Traditional Bengali cuisine represents a colorful array of flavors and textures, but it’s not always as well-known as its Indian counterpart. Among the unique and delicious dishes found in Bengali cuisine is Shukto, a low spiced bitter vegetable dish that has become a staple in our household.
As an Israeli chef, I have had the pleasure to explore some of the lesser-known culinary treasures of the world, including Shukto. This dish brings together a variety of vegetables such as potatoes, eggplants, pumpkins, bananas, and even papayas in one mixed vegetable curry. Often called the “Bengali five spice,” the paanch phoron adds a unique depth of flavor to this mild comforting stew.
But perhaps the most notable star ingredient of Shukto is bitter melon or bitter gourd. This vegetable might not be everyone’s favorite, but I promise you that combined with other vegetables cooked just right, it adds a burst of wholesome goodness and flavor like no other.
In this recipe article, I will guide you step-by-step on how to make Shukto the traditional Bengali way; low spiced, flavorful and healthy for your body while being rich in both nutrients and taste. So let’s dive into the details of this traditional Bengali recipe that is easy to make at home and enjoy with your loved ones.
Why You’ll Love This Recipe
If you’re looking for a unique and healthy addition to your meal rotation, you won’t find anything better than Shukto. This traditional Bengali vegetable dish is packed with a variety of vegetables that are perfectly balanced to create a delicious and nutritious meal.
One of the main reasons why you’ll love this dish is its low spiced bitter taste. This distinctive flavor comes from the use of bitter melons, which add a little bit of bitterness to the dish without being too overpowering. It’s like nothing else you’ve ever tasted before!
And if you’re worried about it being too spicy – don’t be! Shukto is mildly spiced but still incredibly flavorful, thanks to the combination of paanch phoron or five spice blend, cumin powder, and ginger paste.
Another reason to love shukto is that it’s versatile enough to suit any mood or preference. You can make it with a mix of vegetables like potatoes, sweet potatoes, eggplants, pumpkins, bananas, or papayas, depending on what’s in season or available in your pantry. The outcome will be nothing short of scrumptious!
Make no mistake- Shukto is not just any old vegetable curry – it’s a Bengali style vegetable stew that provides comforting warmth and satisfying nourishment; it’s a dish healthy enough for anyone watching their weight since it’s low in fat but high in fiber.
Finally, Shukto is perfect for those looking for something easy to prepare at home without having to go through elaborate techniques. Just follow our simple recipe instructions, and within no time, you’ll be enjoying your very own traditional Bengali recipe at home.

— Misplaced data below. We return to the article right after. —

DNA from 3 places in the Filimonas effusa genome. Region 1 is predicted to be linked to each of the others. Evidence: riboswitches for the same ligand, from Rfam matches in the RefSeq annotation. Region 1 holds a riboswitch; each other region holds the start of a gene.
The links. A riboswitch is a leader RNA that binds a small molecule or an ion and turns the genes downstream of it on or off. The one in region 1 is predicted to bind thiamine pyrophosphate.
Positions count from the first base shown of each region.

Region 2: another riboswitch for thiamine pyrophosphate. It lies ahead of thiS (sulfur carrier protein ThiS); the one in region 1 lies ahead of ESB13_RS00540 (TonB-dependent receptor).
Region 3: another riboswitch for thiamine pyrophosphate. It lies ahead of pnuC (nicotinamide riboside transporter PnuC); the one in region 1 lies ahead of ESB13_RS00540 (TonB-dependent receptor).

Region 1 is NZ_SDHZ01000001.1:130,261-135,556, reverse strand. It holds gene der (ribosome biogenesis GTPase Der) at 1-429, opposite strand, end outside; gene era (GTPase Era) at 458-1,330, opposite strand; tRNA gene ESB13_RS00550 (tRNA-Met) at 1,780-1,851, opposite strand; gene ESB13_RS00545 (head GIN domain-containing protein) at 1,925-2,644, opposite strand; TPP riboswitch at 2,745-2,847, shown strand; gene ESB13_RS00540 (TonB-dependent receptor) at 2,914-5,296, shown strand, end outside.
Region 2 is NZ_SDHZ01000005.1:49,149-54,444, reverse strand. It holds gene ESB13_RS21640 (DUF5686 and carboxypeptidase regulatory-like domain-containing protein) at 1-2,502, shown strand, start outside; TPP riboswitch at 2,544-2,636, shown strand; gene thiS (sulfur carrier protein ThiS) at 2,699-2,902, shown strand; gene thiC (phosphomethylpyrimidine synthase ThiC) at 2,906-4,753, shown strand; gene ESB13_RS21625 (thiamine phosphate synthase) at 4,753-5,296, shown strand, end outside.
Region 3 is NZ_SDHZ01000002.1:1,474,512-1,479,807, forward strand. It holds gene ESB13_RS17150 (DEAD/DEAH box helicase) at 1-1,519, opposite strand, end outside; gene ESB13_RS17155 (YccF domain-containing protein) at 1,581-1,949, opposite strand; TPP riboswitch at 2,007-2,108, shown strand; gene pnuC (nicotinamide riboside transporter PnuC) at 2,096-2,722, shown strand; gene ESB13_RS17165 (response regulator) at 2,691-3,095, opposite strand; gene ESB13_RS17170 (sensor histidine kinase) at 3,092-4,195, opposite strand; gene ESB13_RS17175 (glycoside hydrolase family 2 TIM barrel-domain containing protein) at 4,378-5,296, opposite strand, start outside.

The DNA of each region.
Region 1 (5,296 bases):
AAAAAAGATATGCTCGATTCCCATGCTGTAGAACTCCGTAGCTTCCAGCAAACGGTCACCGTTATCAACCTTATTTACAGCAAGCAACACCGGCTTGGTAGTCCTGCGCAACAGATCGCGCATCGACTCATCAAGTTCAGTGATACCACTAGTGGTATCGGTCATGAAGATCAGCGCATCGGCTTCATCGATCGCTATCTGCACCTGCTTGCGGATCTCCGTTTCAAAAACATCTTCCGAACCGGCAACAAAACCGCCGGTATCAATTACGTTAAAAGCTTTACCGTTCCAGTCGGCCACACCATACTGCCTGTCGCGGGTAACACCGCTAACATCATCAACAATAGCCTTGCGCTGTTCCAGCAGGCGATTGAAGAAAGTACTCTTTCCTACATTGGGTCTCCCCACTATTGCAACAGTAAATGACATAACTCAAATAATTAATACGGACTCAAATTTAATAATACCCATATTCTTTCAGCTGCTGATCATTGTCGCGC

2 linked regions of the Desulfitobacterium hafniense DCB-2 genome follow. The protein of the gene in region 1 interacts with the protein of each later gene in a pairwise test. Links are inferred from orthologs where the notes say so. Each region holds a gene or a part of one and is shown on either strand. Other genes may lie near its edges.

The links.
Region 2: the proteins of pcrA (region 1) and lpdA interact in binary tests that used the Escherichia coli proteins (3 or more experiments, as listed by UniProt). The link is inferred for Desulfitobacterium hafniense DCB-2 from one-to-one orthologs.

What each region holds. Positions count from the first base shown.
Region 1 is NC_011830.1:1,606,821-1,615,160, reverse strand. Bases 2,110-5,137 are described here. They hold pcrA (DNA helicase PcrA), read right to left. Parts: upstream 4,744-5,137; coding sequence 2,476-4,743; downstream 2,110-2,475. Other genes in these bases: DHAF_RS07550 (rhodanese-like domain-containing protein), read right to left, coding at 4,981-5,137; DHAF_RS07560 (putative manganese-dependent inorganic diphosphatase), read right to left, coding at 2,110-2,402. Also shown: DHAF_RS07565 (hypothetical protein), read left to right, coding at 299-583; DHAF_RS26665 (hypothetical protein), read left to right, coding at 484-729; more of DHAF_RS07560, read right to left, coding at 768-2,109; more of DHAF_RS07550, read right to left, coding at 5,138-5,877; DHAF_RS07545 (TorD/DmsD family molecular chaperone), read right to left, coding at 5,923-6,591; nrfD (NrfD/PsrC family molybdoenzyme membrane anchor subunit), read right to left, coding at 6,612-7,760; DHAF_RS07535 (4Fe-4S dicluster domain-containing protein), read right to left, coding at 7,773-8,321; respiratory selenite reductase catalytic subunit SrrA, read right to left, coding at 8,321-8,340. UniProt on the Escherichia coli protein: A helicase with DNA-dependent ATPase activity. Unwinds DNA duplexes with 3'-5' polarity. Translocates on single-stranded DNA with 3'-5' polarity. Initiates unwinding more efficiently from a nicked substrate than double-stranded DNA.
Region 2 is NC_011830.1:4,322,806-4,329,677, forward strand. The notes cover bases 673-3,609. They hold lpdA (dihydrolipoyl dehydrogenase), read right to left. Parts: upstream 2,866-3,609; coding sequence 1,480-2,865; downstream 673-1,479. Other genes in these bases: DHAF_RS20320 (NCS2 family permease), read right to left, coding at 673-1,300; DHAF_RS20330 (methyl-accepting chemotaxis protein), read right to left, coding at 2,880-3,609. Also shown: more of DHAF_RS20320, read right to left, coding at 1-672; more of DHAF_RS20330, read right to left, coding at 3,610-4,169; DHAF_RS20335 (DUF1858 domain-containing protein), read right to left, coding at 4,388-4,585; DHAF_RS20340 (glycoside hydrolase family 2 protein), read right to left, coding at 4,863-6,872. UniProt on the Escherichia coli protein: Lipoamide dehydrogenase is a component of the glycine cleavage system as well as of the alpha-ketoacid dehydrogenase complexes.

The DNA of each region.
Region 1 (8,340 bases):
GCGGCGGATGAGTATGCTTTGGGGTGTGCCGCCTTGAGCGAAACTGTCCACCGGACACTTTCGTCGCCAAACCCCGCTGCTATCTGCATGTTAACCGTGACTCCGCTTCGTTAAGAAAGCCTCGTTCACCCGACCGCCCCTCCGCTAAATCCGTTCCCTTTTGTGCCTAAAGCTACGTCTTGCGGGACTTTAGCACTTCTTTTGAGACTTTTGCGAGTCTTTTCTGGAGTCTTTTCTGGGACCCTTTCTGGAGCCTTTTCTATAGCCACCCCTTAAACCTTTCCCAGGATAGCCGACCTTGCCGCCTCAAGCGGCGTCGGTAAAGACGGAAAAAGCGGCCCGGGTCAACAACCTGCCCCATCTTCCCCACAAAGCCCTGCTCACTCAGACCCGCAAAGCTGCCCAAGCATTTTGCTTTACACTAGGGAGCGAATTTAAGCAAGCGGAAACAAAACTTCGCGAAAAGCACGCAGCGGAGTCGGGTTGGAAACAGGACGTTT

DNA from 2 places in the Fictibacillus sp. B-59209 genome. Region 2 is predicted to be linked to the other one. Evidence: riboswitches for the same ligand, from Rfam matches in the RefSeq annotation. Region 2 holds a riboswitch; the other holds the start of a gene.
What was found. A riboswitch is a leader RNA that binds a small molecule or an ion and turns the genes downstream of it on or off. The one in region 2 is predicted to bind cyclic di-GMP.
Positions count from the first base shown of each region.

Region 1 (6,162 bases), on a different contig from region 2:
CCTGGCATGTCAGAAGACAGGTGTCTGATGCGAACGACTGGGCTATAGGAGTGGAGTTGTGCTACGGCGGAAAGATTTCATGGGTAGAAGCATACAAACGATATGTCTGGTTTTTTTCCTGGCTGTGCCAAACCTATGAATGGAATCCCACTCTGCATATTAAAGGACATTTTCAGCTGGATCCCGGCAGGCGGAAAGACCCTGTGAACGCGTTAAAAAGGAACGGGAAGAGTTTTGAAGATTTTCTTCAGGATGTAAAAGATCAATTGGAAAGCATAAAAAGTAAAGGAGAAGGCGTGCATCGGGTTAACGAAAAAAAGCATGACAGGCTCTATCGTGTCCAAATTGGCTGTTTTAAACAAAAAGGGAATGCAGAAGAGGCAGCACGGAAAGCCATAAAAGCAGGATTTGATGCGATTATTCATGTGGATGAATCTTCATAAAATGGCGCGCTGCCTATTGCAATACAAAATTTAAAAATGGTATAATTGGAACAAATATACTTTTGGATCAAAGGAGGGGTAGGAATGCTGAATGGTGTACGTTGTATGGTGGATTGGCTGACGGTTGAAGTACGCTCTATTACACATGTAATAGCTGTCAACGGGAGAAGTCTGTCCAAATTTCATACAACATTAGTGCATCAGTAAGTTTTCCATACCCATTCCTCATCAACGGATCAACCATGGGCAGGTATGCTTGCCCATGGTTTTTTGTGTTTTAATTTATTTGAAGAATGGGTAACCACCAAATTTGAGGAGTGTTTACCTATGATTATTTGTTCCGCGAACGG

So why wouldn’t you love this mild comforting stew? Add this delicious recipe to your meal planning today and enjoy all the health benefits and flavors that come with it!
Here are the ingredients you’ll need to make Shukto, a traditional Bengali vegetable dish that is low spiced and healthy. This dish incorporates a variety of vegetables, offering both taste and nutrition.
- Potato (peeled, 100 g)
- Eggplants (1 small)
- Pumpkin (100 g)
- Bananas (1 small)
- Papayas (50 g)
- Bitter melons (50 g)
- Paanch phoron (bengali five spice blend, 1 tsp)
- Mustard seeds (1 tsp)
- Cumin powder (1 tsp)
- Water (4 cups)
- Salt (to taste, around 2 tsp)
- Sugar (to balance the bitterness, around 1 tsp)
- Ginger paste (1/2 tsp)
These ingredients can be found at your local market or specialty store. If you cannot find bitter melons, you can substitute them with other bitter greens such as bitter squash. When choosing vegetables, remember that the fresher they are, the better they will taste in this dish.
The Recipe How-To
Prep Time: 15 minutes
Cook Time: 30-40 minutes
Step 1: Gather the Ingredients
To make Shukto, you will need the following ingredients:
– 2 small potatoes, peeled and sliced into thin rounds
– 1 eggplant, chopped into bite-sized pieces
– 1 cup sliced pumpkin
– 1 large bitter melon, deseeded and cut into thin slices
– 1 ripe banana, sliced diagonally
– ½ cup diced papaya
– 2 tablespoons of ginger paste
– 1 teaspoon of cumin powder
– Salt, to taste
– Sugar, to taste
– Water, as needed
Step 2: Cook the Vegetables
In a pot, heat oil and add ‘paanch phoron‘ (a mix of mustard seeds, cumin seeds, fennel seeds, fenugreek seeds and black cumin seeds) over low flame. Let it crackle.
Add the chopped vegetables including potato, eggplants and pumpkin along with the bitter melon slices. Mix all together.
Add salt to taste and sauté on medium flame for few minutes. Cover the pot and let it cook till tender.
Once done add papaya & banana slices. Mix well and keep aside.